Top 5 Takeaways from Turkey Hunting 101

As a new hunter and turkey season fast approaching, the rapid flow of information can easily become overwhelming. Even if you are fortunate enough to have a seasoned hunter’s brain available for picking, it can be difficult to digest all the information a first-timer will need. Fortunately, classes and seminars specifically crafted for new hunters are available to help pinpoint basic information and essential tactics. Even working at a hub of turkey hunting knowledge such as the NWTF Headquarters- there is still plenty to learn to be best prepared for your first turkey season. Best advice? When the opportunity arises, you grab your backpack, head to Turkey Hunting 101 and pick up a few key lessons.

  1. Consider your hunting location before purchasing camo
    1. Camo can’t do its job if you buy the wrong print for your hunting location. Make your selection based on the colors of the area around the time of your hunt. If you’re going to be hunting in different areas (brown western brush vs lush green forests) you may need more than one set to make sure you blend in.
  2. Your shotgun is your most important tool, but is ultimately up to personal preference.
    1. Turkey guns usually consist of 12-gauge or 20-gauge shotguns, though some experienced hunters choose to use muzzleloaders, bows or other gauges of shotguns. Modern turkey loads as well as extra-full chokes have given hunters an advantage through more concentrated shot patterns. Various sights can be added to firearms and are offered in numerous price ranges.
  3. Ensure that you’re comfortable in your setup
    1. Hunting is often a waiting game and ensuring you’re comfortable not only allows you to be more patient and successful, but also safe.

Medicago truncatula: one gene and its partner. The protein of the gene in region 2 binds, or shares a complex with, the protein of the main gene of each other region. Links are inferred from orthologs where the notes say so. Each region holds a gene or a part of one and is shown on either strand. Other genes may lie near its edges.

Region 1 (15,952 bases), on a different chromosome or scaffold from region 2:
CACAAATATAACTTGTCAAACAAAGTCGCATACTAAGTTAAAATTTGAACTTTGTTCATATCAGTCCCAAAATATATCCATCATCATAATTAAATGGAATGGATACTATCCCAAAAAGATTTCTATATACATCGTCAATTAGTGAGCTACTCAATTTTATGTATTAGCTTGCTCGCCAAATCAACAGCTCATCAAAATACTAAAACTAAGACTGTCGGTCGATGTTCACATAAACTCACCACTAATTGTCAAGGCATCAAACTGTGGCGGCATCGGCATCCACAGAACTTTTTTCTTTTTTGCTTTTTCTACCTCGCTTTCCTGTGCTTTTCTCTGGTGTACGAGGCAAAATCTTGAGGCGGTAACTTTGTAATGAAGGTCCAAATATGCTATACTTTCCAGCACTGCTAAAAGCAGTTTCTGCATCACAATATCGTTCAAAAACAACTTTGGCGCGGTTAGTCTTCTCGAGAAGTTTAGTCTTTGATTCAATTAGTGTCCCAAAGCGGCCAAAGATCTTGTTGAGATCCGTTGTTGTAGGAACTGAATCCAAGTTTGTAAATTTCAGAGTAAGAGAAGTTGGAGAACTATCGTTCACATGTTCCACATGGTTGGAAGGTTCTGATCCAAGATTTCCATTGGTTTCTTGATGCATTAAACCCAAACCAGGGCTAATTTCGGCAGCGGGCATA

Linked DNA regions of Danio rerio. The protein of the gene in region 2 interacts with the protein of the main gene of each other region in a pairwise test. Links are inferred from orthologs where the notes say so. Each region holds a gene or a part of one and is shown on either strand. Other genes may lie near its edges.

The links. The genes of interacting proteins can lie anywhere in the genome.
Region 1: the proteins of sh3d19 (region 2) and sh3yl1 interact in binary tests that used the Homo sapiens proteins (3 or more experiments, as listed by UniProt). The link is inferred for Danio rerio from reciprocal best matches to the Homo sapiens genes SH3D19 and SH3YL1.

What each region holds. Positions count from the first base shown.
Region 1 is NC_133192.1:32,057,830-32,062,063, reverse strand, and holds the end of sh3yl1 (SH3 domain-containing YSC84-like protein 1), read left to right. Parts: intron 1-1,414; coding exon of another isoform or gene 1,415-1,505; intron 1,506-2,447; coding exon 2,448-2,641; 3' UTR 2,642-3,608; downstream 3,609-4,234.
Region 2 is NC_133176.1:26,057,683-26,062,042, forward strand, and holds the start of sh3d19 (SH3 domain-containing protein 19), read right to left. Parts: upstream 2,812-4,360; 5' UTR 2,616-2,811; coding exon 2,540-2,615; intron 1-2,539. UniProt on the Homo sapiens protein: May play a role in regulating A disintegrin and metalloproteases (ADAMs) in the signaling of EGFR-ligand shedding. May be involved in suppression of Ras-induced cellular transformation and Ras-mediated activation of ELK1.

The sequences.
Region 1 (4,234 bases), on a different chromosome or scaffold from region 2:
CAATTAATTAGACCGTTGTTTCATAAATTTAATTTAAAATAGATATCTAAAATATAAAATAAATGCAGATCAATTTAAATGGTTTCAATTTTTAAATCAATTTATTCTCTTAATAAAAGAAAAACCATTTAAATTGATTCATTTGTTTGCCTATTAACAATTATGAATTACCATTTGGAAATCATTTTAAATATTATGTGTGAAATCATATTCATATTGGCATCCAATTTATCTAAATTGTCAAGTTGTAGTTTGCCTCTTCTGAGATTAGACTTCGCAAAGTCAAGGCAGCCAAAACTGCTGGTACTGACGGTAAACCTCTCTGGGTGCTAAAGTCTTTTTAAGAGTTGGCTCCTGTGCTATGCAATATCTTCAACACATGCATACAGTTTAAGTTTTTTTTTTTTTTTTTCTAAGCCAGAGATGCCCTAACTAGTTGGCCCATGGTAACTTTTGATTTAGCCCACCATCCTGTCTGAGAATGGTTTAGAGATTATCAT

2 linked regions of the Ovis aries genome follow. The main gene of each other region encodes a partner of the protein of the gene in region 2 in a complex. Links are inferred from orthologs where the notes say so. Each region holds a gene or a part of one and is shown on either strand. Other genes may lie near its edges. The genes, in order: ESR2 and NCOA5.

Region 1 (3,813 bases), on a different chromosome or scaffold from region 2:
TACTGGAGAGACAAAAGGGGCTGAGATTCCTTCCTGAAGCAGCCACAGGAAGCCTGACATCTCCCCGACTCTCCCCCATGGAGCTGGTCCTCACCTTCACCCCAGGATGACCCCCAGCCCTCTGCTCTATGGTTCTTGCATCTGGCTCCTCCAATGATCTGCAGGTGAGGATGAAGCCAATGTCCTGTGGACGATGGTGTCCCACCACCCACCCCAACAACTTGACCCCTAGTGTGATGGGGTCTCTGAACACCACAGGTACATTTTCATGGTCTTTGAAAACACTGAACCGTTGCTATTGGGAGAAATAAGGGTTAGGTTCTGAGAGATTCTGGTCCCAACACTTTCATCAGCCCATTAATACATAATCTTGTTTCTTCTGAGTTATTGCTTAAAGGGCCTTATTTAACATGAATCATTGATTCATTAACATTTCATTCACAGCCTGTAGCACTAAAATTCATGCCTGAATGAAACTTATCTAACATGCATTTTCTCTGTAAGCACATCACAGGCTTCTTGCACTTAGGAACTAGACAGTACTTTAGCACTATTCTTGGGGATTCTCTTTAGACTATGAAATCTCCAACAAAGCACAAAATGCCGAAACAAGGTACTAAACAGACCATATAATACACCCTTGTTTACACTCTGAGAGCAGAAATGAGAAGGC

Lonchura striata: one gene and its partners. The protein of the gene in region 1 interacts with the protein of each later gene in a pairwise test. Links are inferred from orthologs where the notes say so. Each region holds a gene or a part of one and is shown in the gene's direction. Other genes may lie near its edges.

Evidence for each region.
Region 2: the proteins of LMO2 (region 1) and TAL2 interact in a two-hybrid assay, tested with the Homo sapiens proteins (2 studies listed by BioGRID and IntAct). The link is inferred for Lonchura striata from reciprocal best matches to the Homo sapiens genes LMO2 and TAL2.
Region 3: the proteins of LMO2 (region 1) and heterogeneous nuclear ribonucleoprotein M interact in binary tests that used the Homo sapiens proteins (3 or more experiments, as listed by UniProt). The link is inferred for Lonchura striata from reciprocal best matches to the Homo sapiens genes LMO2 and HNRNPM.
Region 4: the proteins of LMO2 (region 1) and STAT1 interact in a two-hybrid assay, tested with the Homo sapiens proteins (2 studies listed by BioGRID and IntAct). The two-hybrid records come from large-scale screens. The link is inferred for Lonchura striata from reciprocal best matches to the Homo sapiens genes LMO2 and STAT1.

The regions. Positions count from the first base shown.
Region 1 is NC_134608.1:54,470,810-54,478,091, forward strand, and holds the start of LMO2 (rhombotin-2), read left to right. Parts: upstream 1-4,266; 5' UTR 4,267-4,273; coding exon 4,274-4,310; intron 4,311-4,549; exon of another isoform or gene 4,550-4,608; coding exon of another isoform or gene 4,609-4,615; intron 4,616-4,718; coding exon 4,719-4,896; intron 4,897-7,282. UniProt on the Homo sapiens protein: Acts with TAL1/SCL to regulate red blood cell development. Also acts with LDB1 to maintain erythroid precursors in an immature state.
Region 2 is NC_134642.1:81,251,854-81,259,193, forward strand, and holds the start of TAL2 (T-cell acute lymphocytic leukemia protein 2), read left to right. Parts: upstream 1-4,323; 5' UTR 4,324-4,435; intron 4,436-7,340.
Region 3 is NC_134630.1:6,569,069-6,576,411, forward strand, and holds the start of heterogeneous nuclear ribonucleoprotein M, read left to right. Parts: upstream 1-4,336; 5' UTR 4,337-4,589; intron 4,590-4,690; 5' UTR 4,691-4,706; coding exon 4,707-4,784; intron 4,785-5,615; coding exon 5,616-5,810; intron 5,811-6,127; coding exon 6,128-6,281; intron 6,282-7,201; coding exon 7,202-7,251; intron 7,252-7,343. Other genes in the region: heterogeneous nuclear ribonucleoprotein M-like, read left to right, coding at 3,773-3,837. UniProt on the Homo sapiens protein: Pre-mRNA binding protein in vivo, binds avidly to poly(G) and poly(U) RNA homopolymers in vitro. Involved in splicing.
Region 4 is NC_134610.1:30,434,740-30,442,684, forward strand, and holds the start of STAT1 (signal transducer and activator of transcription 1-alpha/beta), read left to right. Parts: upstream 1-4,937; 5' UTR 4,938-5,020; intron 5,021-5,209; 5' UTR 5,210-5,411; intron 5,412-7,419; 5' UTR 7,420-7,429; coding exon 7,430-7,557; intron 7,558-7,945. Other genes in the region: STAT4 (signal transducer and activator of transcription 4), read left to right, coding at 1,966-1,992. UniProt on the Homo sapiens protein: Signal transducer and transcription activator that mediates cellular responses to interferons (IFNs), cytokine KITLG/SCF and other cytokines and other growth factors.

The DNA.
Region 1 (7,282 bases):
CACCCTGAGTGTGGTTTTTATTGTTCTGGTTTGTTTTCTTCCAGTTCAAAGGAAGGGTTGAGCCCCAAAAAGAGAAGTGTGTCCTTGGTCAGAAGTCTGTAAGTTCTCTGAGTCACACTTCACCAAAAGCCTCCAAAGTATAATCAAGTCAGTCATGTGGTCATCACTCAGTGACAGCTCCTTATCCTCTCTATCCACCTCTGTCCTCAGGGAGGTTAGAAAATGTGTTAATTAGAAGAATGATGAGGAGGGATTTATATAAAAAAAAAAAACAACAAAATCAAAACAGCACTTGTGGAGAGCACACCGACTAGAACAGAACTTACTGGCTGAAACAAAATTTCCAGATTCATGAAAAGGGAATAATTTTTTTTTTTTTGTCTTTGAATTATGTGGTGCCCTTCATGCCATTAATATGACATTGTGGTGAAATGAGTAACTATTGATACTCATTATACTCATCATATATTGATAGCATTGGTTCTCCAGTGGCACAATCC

4. Proper identification on both gender and range is vital to ensure a legal and ethical kill.
    1. Proper identification: Toms: have long beards, black-tipped body feathers, blue/red freshly heads and a larger size fan. 
      Hens: typically have no beard (if bearded, most likely shorter), brown-tipped body feathers, small heads with some feathers and are smaller in overall size.
    2. A turkey is within range at under 40 yards. Generally, if you can see his eyes, he's in shooting range. 
  5.   Don’t sweat imperfect calling
    1. While practicing your calls before opening day is important, and certainly increases your chances of bringing in a gobbler, don’t let a lack of calling confidence keep you out of the woods. Box, pot and pushpin calls are typically easier for beginners to handle, and help kill numerous birds each year.

If you’re interested in learning more about the basics of turkey hunting, check the “in your area” section of our website to locate classes and seminars near you.

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